Updated April 27, 2020 - 3:45 pm
Aces coach and former Detroit Pistons big man Bill Laimbeer said Monday he does not regret walking off the court with 7.9 seconds remaining and not shaking hands with the Bulls in the decisive Game 4 of the 1991 Eastern Conference Finals against the Chicago Bulls.
“I don’t care what the media says about me. I never did,” Laimbeer told ESPN’s “The Jump.” “If I did, I’d be a basket case, especially back then.”
The Pistons’ rivalry with the Bulls was showcased Sunday during ESPN’s docuseries “The Last Dance,” which chronicles Michael Jordan and the Bulls’ dynasty.
Detroit eliminated the Bulls from the NBA’s postseason from 1988 to 1990 en route to three NBA Finals appearances and two championships, but Chicago broke through in 1991 and swept the Pistons. Former Detroit point guard Isiah Thomas says Laimbeer encouraged his teammates to walk off the floor without shaking hands with Bulls players.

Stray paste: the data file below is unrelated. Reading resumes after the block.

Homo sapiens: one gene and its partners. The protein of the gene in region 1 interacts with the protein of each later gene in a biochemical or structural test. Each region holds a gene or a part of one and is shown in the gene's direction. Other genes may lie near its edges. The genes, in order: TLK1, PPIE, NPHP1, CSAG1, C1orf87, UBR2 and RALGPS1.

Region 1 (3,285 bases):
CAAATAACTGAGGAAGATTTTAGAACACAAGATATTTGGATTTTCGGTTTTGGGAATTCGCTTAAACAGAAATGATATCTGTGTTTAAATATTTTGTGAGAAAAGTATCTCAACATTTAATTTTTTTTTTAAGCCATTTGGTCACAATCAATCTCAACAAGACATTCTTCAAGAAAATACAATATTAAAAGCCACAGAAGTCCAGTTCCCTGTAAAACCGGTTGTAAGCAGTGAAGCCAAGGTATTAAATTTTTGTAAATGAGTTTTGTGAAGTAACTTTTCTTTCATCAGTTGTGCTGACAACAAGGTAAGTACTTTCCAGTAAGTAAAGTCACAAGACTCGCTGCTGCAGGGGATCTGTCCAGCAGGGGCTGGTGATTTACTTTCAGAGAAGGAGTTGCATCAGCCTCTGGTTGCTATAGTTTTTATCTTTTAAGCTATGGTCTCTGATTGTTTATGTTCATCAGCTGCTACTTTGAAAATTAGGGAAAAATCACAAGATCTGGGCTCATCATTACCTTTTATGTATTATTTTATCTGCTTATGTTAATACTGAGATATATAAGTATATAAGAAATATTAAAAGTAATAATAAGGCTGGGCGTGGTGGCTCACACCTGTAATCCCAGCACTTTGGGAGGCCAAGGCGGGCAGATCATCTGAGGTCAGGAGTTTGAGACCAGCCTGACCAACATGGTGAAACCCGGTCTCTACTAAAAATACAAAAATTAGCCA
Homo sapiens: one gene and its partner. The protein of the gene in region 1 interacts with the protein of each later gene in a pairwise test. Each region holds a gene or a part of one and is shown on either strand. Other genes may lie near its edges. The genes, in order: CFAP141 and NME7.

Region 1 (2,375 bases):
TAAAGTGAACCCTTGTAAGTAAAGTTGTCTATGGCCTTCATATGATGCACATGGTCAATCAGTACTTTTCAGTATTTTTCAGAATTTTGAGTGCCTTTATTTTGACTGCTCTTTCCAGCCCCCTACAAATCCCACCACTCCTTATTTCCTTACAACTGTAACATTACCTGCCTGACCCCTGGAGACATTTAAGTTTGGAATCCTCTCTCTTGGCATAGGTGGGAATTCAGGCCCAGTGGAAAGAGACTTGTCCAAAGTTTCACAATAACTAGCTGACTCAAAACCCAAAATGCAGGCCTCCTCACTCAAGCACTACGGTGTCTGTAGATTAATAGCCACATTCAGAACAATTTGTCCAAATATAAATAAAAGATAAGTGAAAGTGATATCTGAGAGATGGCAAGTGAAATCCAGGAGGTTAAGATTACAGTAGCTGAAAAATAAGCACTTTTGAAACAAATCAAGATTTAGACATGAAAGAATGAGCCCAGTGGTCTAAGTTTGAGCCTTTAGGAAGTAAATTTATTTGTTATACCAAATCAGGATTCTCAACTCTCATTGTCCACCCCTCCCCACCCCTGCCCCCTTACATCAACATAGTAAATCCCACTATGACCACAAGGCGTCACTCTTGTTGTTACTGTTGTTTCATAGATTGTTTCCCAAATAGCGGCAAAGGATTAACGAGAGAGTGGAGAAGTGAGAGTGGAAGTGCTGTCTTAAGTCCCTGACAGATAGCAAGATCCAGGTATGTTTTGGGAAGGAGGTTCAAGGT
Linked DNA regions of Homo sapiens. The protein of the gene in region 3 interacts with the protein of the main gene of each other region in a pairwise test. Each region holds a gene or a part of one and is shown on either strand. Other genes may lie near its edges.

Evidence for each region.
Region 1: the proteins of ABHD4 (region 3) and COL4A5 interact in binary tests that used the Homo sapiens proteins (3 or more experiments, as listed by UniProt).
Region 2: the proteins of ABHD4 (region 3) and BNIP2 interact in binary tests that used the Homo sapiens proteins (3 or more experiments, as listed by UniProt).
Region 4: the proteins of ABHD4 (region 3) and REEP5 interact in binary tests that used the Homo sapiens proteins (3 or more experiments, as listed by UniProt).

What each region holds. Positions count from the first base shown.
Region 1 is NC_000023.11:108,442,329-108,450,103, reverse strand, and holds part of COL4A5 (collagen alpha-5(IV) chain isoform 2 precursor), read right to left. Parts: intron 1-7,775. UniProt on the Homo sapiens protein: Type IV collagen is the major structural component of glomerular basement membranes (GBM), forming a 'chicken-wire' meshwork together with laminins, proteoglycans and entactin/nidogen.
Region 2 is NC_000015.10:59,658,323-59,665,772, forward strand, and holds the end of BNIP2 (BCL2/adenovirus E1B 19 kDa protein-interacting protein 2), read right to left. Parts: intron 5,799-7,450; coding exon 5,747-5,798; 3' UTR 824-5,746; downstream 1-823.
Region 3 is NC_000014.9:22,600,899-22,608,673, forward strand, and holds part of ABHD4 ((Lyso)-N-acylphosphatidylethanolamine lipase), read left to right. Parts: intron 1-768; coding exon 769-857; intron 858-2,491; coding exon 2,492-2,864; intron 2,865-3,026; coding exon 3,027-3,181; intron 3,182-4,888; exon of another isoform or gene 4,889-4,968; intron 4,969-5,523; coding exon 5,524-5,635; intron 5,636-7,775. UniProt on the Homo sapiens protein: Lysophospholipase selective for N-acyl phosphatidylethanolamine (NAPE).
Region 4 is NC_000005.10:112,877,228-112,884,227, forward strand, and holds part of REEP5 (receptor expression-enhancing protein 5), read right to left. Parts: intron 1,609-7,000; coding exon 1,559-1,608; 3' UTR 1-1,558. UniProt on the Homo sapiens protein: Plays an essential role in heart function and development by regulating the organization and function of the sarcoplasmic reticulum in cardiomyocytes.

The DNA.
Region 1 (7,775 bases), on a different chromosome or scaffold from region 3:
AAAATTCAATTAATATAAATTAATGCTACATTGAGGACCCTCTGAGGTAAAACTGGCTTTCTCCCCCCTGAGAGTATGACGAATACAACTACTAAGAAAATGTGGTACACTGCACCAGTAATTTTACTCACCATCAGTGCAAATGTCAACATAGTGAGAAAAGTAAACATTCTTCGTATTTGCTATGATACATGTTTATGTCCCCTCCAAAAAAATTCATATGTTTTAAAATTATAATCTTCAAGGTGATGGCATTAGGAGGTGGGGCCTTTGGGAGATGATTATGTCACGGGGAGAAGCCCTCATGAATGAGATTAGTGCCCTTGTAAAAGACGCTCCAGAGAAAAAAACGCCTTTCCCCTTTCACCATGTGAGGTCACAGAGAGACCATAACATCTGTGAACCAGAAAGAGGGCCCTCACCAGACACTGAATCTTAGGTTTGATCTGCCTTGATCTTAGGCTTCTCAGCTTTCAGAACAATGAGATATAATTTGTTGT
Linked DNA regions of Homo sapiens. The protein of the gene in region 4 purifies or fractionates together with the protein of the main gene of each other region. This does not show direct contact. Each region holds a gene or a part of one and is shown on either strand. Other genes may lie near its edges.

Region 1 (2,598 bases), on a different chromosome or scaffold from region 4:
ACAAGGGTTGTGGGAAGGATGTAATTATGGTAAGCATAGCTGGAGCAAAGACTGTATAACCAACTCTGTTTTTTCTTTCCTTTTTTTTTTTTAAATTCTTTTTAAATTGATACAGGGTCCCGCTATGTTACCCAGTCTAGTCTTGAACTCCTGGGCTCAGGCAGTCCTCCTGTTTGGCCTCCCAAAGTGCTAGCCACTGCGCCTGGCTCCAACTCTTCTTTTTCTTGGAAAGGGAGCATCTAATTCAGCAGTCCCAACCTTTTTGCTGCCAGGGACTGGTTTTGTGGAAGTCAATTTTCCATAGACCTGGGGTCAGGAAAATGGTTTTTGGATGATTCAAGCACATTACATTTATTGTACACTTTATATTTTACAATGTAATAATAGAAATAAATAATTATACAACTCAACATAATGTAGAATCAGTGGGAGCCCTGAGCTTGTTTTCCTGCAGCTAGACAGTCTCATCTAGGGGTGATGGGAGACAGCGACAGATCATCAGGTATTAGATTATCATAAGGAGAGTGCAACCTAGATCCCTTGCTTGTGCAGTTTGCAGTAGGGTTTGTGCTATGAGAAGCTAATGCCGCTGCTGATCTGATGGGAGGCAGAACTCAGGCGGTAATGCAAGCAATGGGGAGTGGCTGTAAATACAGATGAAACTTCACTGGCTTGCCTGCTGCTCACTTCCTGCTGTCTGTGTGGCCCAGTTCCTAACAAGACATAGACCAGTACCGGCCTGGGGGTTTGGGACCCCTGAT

On Monday, Laimbeer stood by the decision. He also declined an interview with the Review-Journal.
“They whined and cried for a year and a half about how bad we were for the game, but more importantly, they said we were bad people,” said Laimbeer, who averaged 12.9 points and 9.7 rebounds during his 14-year NBA career. “We weren’t bad people. We were just basketball players winning, and that really stuck with me because they didn’t know who we were or what we were about as individuals and our family life.
“But all that whining they did, I didn’t want to shake their hand. They were just whiners,” he added. “They won the series. Give him credit: We got old, they got past us. But OK, move on.”
Thomas, however, laments the decision to walk off the floor.
“We were coming down, Michael Jordan was coming up,” Thomas told ESPN on Monday. “Looking back, over the years, had we had the opportunity to do it all over again, I think all of us would make a different decision.”